America’s Most and Least Educated States

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6. Connecticut
> Pct. of adults with at least a bachelor’s degree: 38.7%
> Median earnings for bachelor’s degree holders: $61,520 (4th highest)
> Median household income: $74,168 (5th highest)
> 2017 unemployment: 4.7% (tied — 14th highest)

The 38.7% of adults who have at least a bachelor’s degree in Connecticut earn a median of $61,520 a year — the fourth highest income for those with this level of education across all states. Adults with a bachelor’s degree have a greater earning potential than those without. In Connecticut, the difference in annual earnings between those with at least a bachelor’s degree and those with just a high school diploma is $27,047, the fourth largest educational earnings gap nationwide.

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7. Vermont
> Pct. of adults with at least a bachelor’s degree: 38.3%
> Median earnings for bachelor’s degree holders: $40,592 (2nd lowest)
> Median household income: $57,513 (24th lowest)
> 2017 unemployment: 3.0% (6th lowest)

In Vermont, 38.3% of adults have attained at least a four-year college degree as of 2017, an increase of 1.9 percentage points since 2016 — the third largest jump nationwide. Though higher educational attainment often translates to higher earnings, a college diploma in Vermont provides a relatively small boost in earnings potential compared to other states. The typical worker in Vermont with at least a bachelor’s degree earns just $40,592 a year, only about $9,600 more than a worker with only a high school education. For perspective, the typical American worker with a bachelor’s degree earns $52,484 a year, compared to the $30,624 the typical worker with a high school education earns — a difference of nearly $22,000 a year.

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8. New Hampshire
> Pct. of adults with at least a bachelor’s degree: 36.9%
> Median earnings for bachelor’s degree holders: $56,249 (13th highest)
> Median household income: $73,381 (6th highest)
> 2017 unemployment: 2.7% (3rd lowest)

Nearly 37% of adults in the state have a bachelor’s degree, above the national share of 32%. Adults with at least a four-year college degree tend to have an advantage finding stable employment, and this appears to be especially the case in New Hampshire. Only 2.7% of the state’s labor force was out of a job in 2017, the third lowest annual unemployment rate among states, and well below the 4.4% of unemployed nationwide last year.

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9. Minnesota
> Pct. of adults with at least a bachelor’s degree: 36.1%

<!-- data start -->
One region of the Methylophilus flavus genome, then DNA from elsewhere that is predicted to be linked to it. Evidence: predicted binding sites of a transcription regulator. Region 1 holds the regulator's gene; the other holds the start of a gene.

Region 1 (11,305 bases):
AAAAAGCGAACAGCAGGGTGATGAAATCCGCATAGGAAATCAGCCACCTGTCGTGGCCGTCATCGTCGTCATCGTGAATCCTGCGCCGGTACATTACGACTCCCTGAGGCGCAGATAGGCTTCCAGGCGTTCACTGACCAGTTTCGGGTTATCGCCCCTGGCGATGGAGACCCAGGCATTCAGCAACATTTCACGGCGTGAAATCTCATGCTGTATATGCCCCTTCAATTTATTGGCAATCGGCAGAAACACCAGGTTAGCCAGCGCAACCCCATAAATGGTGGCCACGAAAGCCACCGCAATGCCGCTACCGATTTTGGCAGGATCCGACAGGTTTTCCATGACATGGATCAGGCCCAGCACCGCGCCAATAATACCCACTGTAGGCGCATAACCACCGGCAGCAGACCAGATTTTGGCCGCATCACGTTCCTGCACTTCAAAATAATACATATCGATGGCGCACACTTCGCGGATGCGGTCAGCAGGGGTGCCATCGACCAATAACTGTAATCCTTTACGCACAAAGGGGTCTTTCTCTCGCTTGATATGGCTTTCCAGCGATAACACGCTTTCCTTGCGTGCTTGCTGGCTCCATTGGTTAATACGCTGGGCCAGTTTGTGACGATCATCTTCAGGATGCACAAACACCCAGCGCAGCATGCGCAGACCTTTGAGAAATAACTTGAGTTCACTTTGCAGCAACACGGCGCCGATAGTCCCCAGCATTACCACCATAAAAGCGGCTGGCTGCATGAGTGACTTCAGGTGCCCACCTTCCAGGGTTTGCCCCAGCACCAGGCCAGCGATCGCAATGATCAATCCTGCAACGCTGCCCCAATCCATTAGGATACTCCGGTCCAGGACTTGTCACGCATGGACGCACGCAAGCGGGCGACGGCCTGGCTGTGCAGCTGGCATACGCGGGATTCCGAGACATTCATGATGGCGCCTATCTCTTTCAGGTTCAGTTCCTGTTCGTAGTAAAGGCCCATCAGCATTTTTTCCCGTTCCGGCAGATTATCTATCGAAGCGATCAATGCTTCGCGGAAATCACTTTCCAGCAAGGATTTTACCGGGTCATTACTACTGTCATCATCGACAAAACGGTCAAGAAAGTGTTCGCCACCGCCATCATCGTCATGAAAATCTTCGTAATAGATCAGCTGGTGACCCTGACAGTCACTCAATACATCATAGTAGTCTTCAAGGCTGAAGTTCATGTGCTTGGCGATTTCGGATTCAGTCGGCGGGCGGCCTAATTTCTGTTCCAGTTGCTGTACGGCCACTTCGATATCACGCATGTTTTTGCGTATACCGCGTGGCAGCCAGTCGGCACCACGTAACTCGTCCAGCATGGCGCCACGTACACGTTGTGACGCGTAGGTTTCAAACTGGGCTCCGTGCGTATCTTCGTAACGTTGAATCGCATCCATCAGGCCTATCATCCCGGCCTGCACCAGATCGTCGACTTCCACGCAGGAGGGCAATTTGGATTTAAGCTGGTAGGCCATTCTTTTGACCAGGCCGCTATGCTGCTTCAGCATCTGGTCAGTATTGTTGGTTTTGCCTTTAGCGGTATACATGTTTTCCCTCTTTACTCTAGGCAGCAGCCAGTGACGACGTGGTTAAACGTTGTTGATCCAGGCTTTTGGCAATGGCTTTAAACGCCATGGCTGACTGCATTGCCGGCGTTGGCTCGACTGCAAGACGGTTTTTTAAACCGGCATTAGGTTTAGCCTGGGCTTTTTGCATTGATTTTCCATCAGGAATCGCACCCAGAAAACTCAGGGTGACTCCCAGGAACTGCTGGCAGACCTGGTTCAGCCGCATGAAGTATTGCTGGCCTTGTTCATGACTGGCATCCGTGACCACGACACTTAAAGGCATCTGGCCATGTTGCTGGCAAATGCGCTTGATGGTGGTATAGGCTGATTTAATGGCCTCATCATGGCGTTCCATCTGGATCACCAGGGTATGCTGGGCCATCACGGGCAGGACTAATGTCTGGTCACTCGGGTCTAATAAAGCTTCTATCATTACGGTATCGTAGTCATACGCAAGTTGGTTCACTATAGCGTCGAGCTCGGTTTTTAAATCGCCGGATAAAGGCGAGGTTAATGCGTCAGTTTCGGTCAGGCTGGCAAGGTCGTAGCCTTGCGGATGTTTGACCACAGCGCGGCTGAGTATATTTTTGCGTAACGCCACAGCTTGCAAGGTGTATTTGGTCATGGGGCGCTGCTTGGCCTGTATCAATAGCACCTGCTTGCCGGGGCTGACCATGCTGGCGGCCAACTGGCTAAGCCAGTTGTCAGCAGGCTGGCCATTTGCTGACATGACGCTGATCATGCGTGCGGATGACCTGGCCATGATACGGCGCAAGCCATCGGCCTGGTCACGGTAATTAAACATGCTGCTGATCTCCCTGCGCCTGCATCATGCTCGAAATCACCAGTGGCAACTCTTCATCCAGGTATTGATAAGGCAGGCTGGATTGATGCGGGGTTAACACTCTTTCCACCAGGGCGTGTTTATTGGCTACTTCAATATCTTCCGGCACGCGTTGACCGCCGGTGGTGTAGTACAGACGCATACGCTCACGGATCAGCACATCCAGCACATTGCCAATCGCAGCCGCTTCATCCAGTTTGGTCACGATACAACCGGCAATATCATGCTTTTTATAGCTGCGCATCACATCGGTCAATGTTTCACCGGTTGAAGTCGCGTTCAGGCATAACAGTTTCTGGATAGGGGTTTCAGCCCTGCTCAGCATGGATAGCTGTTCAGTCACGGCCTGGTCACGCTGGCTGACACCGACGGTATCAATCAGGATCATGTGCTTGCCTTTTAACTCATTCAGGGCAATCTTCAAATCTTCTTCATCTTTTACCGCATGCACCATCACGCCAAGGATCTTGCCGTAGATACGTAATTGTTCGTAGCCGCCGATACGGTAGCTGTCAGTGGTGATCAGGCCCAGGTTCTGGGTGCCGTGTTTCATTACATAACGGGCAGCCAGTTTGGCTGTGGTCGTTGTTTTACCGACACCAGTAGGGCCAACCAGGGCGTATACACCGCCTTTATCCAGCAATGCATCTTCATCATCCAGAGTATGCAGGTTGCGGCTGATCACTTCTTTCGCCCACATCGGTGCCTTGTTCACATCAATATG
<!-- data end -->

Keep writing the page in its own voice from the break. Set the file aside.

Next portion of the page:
> Median earnings for bachelor’s degree holders: $56,347 (12th highest)
> Median household income: $68,388 (12th highest)
> 2017 unemployment: 3.5% (tied — 13th lowest)

In Minnesota, over 93.1% of adults have a high school diploma, the highest share in the country and well above the national high school attainment rate of 88.0%. Graduating from high school is the first step to earning a higher education, and so in states where a relatively high share of adults have a high school diploma, college attainment rates are high as well. Of the state’s adults, 36.1% have earned at least a four-year college degree as of 2017 — the ninth highest share in the nation — up 1.3 percentage points from 2016.

A well-educated population is more likely to have higher salaries and less likely to face financial hardship. Only 9.5% of Minnesota residents live below the poverty line, the fourth of smallest poverty rate of all states and well below the 13.4% U.S. poverty rate.

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10. New York
> Pct. of adults with at least a bachelor’s degree: 36.0%
> Median earnings for bachelor’s degree holders: $60,027 (6th highest)
> Median household income: $64,894 (14th highest)
> 2017 unemployment: 4.7% (tied — 14th highest)

New York state has a high concentration of white collar jobs that require a bachelor’s degree. For example, the state’s information sector is the third largest in the country relative to its workforce. New York also has an above average share of workers employed within the finance and insurance sectors. New York also has below average shares of workers employed in industries that are less likely to require a college education as a prerequisite to employment. These industries include retail and construction.